The Common Core State Standards released today represents a ”not-to-be-missed opportunity for the nation to begin catching up in verbal achievement,” says E.D. Hirsch, Jr. The Core Knowledge Foundation issued a statement in support of the initiative in which Hirsch describes the English Language Arts standards as “a significant improvement over the earlier drafts.”
“Especially welcome is the drafters’ insistence that the language arts standards must be complemented by a well-developed, content-rich curriculum and their recognition that verbal achievement–including reading comprehension–is based on general knowledge. By emphasizing the critical fact that language mastery also requires knowledge of history, art, music, and science, and moreover that these subjects should be included in the class time devoted to literacy, these standards go beyond the narrow literary emphasis of even the best of the existing state standards.”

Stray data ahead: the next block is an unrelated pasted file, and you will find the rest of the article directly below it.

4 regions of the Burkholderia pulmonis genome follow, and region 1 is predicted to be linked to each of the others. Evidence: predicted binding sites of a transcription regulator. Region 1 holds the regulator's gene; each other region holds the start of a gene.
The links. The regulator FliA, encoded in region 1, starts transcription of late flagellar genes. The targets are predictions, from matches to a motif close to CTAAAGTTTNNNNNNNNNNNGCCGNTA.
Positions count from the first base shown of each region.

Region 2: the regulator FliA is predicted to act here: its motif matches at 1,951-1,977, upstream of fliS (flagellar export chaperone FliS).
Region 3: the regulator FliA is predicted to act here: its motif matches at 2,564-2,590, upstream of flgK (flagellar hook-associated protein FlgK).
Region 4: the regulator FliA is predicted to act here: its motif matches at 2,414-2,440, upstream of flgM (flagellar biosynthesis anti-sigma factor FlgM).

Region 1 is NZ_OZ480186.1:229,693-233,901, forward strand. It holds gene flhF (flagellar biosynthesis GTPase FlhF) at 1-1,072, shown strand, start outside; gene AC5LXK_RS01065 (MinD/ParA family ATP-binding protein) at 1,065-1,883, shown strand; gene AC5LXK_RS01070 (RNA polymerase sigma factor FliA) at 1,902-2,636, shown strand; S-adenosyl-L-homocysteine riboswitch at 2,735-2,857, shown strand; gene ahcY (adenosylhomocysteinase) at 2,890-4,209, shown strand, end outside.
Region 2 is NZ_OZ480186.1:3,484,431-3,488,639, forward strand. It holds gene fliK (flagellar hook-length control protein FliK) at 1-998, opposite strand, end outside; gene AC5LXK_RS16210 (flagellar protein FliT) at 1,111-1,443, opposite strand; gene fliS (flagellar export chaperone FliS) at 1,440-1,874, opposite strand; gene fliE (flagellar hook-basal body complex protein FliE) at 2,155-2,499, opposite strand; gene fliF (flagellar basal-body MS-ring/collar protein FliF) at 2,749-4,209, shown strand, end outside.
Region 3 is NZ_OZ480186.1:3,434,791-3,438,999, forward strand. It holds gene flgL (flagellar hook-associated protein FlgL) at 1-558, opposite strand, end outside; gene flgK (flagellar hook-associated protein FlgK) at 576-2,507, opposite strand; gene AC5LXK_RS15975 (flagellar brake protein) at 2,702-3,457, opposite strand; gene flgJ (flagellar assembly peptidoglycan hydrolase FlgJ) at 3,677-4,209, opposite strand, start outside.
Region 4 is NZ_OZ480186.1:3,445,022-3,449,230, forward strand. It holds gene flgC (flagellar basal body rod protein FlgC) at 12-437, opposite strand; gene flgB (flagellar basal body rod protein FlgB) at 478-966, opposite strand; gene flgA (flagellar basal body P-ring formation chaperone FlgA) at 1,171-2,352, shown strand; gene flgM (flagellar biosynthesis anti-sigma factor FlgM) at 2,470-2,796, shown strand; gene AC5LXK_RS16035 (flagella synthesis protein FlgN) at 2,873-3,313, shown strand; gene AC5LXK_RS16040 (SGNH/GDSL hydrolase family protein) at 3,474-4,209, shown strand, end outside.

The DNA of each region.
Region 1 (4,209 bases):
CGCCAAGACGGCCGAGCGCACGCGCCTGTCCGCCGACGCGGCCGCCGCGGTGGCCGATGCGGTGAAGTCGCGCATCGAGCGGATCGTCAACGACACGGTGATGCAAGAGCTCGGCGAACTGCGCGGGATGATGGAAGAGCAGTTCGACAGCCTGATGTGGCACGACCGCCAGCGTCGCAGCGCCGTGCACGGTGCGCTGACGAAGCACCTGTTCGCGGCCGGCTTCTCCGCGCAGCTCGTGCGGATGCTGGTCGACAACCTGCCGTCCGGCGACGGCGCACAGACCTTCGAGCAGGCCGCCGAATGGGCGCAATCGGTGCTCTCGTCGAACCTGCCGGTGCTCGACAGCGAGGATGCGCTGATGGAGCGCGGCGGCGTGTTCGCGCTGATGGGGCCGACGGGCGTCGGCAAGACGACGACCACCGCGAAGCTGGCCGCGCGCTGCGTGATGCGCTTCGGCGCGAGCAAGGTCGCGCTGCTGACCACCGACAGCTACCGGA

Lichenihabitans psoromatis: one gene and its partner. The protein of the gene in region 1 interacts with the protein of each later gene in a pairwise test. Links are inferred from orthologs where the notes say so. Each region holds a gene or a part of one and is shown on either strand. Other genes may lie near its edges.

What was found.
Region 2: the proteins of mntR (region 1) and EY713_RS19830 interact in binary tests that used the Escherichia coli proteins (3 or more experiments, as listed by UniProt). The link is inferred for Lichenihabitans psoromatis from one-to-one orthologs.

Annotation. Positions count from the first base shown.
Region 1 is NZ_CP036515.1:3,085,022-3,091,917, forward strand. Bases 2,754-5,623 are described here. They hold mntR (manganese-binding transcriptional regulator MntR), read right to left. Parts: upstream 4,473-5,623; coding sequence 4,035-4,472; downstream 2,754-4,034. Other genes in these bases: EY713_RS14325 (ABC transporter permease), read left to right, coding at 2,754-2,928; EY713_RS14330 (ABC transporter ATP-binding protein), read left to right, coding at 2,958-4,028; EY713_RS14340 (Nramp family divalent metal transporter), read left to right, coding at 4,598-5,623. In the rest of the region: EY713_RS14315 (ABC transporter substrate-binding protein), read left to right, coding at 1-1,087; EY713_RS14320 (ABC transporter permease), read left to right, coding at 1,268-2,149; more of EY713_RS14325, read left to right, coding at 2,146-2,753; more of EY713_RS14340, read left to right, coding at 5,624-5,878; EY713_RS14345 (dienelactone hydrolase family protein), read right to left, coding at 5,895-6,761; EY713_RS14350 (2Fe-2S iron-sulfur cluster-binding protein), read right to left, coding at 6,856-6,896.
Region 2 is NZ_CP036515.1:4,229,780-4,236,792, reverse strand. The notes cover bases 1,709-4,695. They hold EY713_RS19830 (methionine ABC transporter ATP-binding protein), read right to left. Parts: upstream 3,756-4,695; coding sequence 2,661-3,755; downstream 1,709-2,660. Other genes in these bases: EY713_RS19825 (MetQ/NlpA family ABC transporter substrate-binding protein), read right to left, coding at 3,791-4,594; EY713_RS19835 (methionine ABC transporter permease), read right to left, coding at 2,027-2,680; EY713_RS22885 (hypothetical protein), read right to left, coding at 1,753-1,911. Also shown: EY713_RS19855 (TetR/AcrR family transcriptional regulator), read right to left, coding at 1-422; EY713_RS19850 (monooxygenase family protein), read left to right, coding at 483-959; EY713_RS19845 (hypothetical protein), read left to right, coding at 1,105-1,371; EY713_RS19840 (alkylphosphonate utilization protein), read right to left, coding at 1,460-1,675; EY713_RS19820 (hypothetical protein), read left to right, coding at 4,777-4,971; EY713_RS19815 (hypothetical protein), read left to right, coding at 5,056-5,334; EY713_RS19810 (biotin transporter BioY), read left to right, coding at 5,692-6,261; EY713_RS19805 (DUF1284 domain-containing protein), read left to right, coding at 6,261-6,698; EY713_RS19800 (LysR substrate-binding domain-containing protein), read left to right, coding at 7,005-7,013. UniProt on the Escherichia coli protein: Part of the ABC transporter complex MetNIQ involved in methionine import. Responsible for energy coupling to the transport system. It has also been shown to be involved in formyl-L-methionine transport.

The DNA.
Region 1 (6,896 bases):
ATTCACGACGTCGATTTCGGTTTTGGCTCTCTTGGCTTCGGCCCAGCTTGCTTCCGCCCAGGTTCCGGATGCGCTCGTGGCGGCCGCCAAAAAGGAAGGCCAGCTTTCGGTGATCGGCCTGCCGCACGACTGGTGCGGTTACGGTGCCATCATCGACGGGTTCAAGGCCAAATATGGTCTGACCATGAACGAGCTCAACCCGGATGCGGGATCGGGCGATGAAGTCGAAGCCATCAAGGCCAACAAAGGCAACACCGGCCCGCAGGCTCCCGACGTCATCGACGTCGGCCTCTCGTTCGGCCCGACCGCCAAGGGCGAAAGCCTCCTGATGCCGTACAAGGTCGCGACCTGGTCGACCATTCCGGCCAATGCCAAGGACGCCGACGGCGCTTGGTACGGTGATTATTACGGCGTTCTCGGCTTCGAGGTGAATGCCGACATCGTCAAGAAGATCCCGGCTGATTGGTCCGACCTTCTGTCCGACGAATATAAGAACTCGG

The big win for those who advocate for a coherent, specific core curriculum is the Standards’ call for elementary reading instruction to be “fully integrative, including a rich blend of stories, drama, and poetry as well as informational texts from a range of content areas.” The call for schools to teach a coherent curriculum (not just nonfiction for the sake of nonfiction) that builds knowledge across grades is a validation of the Core Knowledge approach to literacy, notes Foundation President Linda Bevilacqua.
“While various reading approaches include nonfiction, and textbook publishers are paying greater attention to reading in the content areas, they have typically failed to grasp the importance of developing a cumulative and coherent approach to building knowledge within grades and across grade levels. States and textbook publishers who wish to be standards-ready will now need to understand that randomly selecting and inserting individual nonfiction titles into their English Language Arts programs is not sufficient.
“This random approach to content in language arts fails to recognize how domain knowledge builds within and across grade levels. It’s a missed opportunity and a waste of precious instructional time,” she said. Hirsch is also quoted in support of the standards in this morning’s Washington Post. Elsewhere Edweek’s Catherine Gewertz posts a comprehensive look at the reactions to the standards, both good and bad.